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SHARON CARROLL - The Irish Harp: A Journey In Time

SHARON CARROLL - The Irish Harp: A Journey In Time
Private Label

Sharon Carroll is in her own words “a passionate harpist” and the Newry native’s second album offers a travelogue of the harp and displays her affection of her chosen instrument. It efforts to chart the role of the harp in Irish history and document the main eras in which the harp flourished, and also the repertoire common to the harp menu at the time (without resorting to over-emphasis on academia at the expense of the music itself).

Historically, the role of the travelling harpers has been established with revivals of the work of Cornelius Lyons and Turlough O’Carolan, and the well-known Molly McAlpine, Eleanor Plunkett and Sí Beag Sí Mór are well-starred as choices and performances here.

An interesting development in the decline of the harp as social instrument for a travelling composer and its role in a semi-classical setting, such as those favoured by Thomas Moore in his Moore’s Melodies, is evidenced by The Last Rose Of Summer, which is given a lovely reading by Clara Wilson to Sharon’s accompaniment. The use of the harp as a lead instrument in playing reels and jigs in traditional settings is also acknowledged with tunes such as Janet Harbison’s Walk In Belfast, Dearbhail’s Choice (two settings of jigs by Dearbhail Finnegan) and an ensemble version of Tommy Potts’ immortal The Butterfly. One piece of new vintage is The Lonely Harp - a lament by Tom Wilson, suitably mournful in tone.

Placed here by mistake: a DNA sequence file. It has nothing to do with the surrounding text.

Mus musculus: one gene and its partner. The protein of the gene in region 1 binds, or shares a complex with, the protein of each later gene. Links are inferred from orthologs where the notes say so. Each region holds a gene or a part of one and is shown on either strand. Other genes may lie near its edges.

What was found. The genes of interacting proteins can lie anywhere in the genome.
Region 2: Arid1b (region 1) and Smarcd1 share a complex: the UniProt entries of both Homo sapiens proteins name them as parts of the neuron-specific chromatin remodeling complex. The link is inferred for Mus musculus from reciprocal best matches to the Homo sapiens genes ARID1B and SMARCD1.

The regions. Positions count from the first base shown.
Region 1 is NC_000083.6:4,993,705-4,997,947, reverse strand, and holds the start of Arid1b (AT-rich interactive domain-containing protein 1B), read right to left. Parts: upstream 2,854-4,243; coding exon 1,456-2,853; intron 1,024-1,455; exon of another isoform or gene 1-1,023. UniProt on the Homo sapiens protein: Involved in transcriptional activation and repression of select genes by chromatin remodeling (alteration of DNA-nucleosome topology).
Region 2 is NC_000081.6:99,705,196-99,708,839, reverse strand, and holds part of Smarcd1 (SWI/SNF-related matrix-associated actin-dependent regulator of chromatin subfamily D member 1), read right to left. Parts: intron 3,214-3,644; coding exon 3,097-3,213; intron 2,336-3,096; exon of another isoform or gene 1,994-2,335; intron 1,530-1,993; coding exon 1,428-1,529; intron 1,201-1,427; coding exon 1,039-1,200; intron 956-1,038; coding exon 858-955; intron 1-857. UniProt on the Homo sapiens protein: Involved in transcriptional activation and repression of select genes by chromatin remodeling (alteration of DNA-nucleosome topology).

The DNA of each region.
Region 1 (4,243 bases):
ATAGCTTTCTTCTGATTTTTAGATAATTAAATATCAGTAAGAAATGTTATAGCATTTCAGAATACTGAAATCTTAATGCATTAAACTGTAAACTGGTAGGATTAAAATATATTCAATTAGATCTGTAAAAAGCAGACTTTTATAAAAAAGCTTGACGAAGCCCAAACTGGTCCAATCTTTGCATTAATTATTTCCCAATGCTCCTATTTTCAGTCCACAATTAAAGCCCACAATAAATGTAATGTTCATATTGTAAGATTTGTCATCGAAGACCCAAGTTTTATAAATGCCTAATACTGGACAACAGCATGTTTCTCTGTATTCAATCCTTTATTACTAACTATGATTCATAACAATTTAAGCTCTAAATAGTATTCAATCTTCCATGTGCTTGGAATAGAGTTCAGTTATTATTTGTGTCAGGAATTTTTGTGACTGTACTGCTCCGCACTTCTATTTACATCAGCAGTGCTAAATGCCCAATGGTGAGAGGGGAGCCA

The project is well documented and packaged, with historical footnotes and period photos and illustrations adding to the musical kudus displayed on the disc. While it’s not exactly progressive or radical in nature, its narrative stance highlights the longevity and strength of the harp repertoire through the centuries.

John O’Regan

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This album was reviewed in Issue 124 of The Living Tradition magazine.